Metastatic gestational trophoblastic Neoplasia

Masqueraded as respiratory disease and intracranial haemorrhage?

Research output: Contribution to journalArticle

Abstract

Introduction: Metastatic gestational trophoblastic neoplasia (GTN) may present with symptoms unrelated to primary disease and be easily overlooked. Case: We report the case of a young lady who died of GTN with pulmonary embolism, lung and brain metastases. She presented with recurrent breathlessness. Serial chest radiographs showed worsening lung nodules and consolidations. The diagnosis was suspected following development of left frontoparietal haemorrhage and pulmonary embolism. Beta-hCG was raised. A history of abortion with partial hydatidiform mole 18 months ago was then obtained. Conclusion: Metastatic GTN should be considered in all reproductive-Aged women who present with bizarre respiratory and central nervous system symptoms, or imaging findings of metastasis of unknown primary.

Original languageEnglish
Pages (from-to)486-488
Number of pages3
JournalInternational Medical Journal
Volume22
Issue number6
Publication statusPublished - 1 Jan 2015

Fingerprint

Gestational Trophoblastic Disease
Intracranial Hemorrhages
Pulmonary Embolism
Neoplasm Metastasis
Hydatidiform Mole
Lung
Induced Abortion
Dyspnea
Thorax
Central Nervous System
Hemorrhage
Brain

Keywords

  • Gestational trophoblastic neoplasia (GTN)
  • Haemorrhagic brain metastasis
  • Hydatidiform mole
  • Lung nodules
  • Pulmonary embolism

ASJC Scopus subject areas

  • Medicine(all)

Cite this

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title = "Metastatic gestational trophoblastic Neoplasia: Masqueraded as respiratory disease and intracranial haemorrhage?",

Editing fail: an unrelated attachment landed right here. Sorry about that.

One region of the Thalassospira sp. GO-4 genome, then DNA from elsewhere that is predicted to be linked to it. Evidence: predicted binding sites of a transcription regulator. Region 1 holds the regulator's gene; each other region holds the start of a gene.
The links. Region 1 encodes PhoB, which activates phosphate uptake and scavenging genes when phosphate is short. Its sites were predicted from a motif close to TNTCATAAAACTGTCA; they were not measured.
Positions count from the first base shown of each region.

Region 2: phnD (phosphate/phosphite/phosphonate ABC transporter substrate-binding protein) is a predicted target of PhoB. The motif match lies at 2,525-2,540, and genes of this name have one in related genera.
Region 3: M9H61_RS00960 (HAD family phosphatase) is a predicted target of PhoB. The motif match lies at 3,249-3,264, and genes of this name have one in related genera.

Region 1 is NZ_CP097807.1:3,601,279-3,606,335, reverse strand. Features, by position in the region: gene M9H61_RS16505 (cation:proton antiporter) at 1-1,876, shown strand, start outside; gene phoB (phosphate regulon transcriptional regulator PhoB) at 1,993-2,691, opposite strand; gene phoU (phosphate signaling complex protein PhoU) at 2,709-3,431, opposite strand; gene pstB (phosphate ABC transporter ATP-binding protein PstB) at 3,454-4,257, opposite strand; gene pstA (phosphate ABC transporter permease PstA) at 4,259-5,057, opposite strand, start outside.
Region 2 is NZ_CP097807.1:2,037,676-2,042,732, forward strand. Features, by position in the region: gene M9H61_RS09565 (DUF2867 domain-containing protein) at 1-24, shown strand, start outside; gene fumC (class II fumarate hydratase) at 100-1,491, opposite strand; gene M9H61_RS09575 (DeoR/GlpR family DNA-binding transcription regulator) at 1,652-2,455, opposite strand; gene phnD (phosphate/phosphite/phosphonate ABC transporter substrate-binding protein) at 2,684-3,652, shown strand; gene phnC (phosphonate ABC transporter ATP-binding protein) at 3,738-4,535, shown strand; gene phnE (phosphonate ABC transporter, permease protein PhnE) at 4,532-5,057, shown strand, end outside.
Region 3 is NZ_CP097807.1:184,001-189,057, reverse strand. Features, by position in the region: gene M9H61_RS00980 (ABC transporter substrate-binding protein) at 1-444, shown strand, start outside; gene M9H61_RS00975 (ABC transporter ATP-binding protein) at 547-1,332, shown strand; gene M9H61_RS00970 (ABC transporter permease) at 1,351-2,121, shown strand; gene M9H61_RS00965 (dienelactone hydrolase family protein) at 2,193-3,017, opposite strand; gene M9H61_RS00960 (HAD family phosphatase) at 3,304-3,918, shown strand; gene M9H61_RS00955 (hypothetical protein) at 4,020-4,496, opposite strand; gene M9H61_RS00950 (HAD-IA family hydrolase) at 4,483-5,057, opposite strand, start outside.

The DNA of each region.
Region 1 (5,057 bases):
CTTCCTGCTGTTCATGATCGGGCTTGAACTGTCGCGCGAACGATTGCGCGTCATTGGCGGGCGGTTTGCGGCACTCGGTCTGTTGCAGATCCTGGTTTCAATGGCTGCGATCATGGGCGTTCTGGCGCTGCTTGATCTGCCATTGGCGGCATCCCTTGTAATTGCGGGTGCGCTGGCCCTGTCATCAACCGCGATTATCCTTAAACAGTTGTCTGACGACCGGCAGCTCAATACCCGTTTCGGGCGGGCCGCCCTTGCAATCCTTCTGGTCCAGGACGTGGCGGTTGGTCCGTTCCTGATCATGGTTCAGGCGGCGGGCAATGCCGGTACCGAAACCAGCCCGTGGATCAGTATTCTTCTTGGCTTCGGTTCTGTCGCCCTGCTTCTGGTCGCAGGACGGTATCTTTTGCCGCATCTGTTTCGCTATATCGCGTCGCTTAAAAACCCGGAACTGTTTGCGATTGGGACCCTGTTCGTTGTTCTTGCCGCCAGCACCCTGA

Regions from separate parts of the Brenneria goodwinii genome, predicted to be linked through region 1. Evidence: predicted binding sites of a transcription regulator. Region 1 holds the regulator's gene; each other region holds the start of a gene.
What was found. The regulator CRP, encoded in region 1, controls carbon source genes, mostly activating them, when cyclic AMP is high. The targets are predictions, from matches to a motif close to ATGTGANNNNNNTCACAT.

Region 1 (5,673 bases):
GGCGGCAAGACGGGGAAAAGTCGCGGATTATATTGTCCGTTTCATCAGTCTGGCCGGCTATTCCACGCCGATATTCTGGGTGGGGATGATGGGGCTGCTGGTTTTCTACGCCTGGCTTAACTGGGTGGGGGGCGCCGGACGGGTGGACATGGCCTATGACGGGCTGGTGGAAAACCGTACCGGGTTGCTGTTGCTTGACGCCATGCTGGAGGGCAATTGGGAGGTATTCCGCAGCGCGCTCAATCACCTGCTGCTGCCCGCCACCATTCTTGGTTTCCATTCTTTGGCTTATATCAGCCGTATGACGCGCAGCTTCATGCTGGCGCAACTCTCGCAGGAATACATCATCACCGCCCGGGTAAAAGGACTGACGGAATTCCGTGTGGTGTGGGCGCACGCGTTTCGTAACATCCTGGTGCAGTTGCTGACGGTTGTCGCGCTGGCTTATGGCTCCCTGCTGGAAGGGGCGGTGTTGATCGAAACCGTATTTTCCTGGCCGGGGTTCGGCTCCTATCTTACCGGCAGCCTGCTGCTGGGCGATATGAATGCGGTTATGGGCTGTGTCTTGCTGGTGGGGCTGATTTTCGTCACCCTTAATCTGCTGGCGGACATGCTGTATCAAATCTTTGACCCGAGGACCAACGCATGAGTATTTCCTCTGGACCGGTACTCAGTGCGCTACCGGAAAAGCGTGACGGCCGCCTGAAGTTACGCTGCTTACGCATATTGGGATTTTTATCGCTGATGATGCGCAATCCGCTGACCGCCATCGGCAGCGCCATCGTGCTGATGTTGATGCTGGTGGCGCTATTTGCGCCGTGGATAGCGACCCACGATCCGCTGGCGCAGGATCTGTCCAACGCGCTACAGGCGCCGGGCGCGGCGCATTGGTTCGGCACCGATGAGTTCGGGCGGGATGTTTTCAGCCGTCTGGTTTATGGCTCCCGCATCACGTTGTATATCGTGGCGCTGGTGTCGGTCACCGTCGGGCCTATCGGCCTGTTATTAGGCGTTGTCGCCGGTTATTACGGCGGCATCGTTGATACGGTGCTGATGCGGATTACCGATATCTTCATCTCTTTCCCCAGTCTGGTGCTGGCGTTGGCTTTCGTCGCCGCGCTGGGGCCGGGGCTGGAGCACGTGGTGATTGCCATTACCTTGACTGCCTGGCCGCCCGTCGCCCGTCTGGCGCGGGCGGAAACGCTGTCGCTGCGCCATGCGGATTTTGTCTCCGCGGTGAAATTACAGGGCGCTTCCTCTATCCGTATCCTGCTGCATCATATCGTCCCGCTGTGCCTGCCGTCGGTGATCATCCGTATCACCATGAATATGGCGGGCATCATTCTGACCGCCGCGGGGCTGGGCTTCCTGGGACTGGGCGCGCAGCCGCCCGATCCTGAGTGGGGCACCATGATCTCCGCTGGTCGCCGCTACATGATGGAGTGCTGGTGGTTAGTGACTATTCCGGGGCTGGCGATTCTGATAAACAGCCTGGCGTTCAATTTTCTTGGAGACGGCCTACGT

abstract = "Introduction: Metastatic gestational trophoblastic neoplasia (GTN) may present with symptoms unrelated to primary disease and be easily overlooked. Case: We report the case of a young lady who died of GTN with pulmonary embolism, lung and brain metastases. She presented with recurrent breathlessness. Serial chest radiographs showed worsening lung nodules and consolidations. The diagnosis was suspected following development of left frontoparietal haemorrhage and pulmonary embolism. Beta-hCG was raised. A history of abortion with partial hydatidiform mole 18 months ago was then obtained. Conclusion: Metastatic GTN should be considered in all reproductive-Aged women who present with bizarre respiratory and central nervous system symptoms, or imaging findings of metastasis of unknown primary.",
keywords = "Gestational trophoblastic neoplasia (GTN), Haemorrhagic brain metastasis, Hydatidiform mole, Lung nodules, Pulmonary embolism",
author = "{Erica Yee Hing}, Wong and Low, {Soo Fin} and {Chai Soon}, Ngiu and {Kah Teik}, Chew and Zahiah Mohamed",
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AU - Erica Yee Hing, Wong

AU - Low, Soo Fin

AU - Chai Soon, Ngiu

AU - Kah Teik, Chew

AU - Mohamed, Zahiah

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AB - Introduction: Metastatic gestational trophoblastic neoplasia (GTN) may present with symptoms unrelated to primary disease and be easily overlooked. Case: We report the case of a young lady who died of GTN with pulmonary embolism, lung and brain metastases. She presented with recurrent breathlessness. Serial chest radiographs showed worsening lung nodules and consolidations. The diagnosis was suspected following development of left frontoparietal haemorrhage and pulmonary embolism. Beta-hCG was raised. A history of abortion with partial hydatidiform mole 18 months ago was then obtained. Conclusion: Metastatic GTN should be considered in all reproductive-Aged women who present with bizarre respiratory and central nervous system symptoms, or imaging findings of metastasis of unknown primary.

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KW - Hydatidiform mole

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